Coachlines - January 2022

26.01.22 Liveryman John Blauth

Don’t be baffled by Highway Code changes

Confused about the changes to the Highway Code as highlighted over the weekend of 22/23 January by over-excited journalists in some media? Don’t be.

The differences between Highway Code old and Highway Code new are clearly outlined on this PDF, helpfully produced by the Department for Transport. There aren’t as many changes as you might have been led to believe…

There is, we are told in the Daily Mail, fury over changes to the Highway Code. There is confusion among road users it claims. Cyclists and pedestrians will, the more breathless news coverage intimates, have carte blanche to weave across the highways, with drivers held culpable for every mishap. The Guardian accurately reports that this is nonsense and has published a brief, potted guide to what will change – and what will not.

Cyclists in the middle of the road? No, the Highway Code simply says cyclists should use the centre of a lane, and only at certain times. This is not new guidance. There is no new rule about riding two abreast: the new text makes this more clear and now says “You can ride two abreast, and it can be safer to do so, particularly in larger groups or when accompanying children or less experienced riders.”

There is no new rule about having to use cycle lanes, which was the case anyway. It says cyclists “may exercise their judgment and are not obliged to use them”.

One much debated change is that drivers about to turn into a junction should now give way to pedestrians “crossing or waiting to cross” that road. That’s what good drivers do anyway, but it is a change to the previous version, which said pedestrians had priority only “if they have started to cross” which is plain silly, especially for frail and vulnerable people, elderly people and parents with a child in a buggy.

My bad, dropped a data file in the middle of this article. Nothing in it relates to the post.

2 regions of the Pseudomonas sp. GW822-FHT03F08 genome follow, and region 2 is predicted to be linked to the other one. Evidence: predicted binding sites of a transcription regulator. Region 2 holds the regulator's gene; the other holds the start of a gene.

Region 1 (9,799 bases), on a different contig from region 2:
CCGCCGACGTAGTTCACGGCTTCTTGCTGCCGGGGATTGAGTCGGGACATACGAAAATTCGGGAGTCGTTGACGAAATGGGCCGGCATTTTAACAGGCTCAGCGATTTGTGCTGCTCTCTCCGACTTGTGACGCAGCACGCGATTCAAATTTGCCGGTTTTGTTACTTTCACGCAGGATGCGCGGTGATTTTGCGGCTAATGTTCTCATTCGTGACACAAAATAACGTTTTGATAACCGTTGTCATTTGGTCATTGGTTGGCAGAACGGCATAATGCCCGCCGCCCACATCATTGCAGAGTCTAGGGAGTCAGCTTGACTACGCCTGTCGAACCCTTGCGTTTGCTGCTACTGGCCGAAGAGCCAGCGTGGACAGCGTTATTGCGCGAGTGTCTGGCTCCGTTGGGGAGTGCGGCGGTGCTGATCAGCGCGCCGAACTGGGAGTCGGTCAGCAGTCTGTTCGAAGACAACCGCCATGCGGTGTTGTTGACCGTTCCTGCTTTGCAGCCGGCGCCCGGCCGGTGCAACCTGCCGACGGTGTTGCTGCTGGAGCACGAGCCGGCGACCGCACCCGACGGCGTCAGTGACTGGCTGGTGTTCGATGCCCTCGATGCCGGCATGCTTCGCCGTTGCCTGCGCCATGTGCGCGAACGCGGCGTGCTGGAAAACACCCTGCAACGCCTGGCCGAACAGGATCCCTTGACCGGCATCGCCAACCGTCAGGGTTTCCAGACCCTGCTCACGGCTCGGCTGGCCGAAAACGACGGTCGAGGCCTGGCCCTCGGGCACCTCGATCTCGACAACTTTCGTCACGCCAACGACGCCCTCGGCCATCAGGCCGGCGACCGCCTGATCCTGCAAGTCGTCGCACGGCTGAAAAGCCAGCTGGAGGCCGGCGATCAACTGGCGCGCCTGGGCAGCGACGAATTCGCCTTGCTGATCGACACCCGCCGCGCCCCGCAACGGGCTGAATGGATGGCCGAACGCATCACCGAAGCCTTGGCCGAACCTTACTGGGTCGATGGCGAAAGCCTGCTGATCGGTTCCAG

These changes are nothing more than an underline of the simple and basic courtesy we all owe to other road users, by drivers and cyclists alike. The updated Code sets out a “hierarchy of road users”, making the uncontroversial point that quicker and/or heavier modes of travel should be especially careful for those who are more vulnerable. While this, as the code says, “most strongly applies” to those in charge of a motor vehicle, cyclists are not exempt and should be alert for horses and pedestrians, especially children, older people, and people with disabilities which includes those who are deaf.

Much of the negative coverage of the new Highway Code has focused on supposed confusion what is actually the case is that the revised Code contains standard good sense and courtesy while including elements, such as the primary position and riding two abreast, which have been in the rules for many years but are “…still routinely unknown to many drivers.”

With thanks to The Guardian, for helpful input and clarity.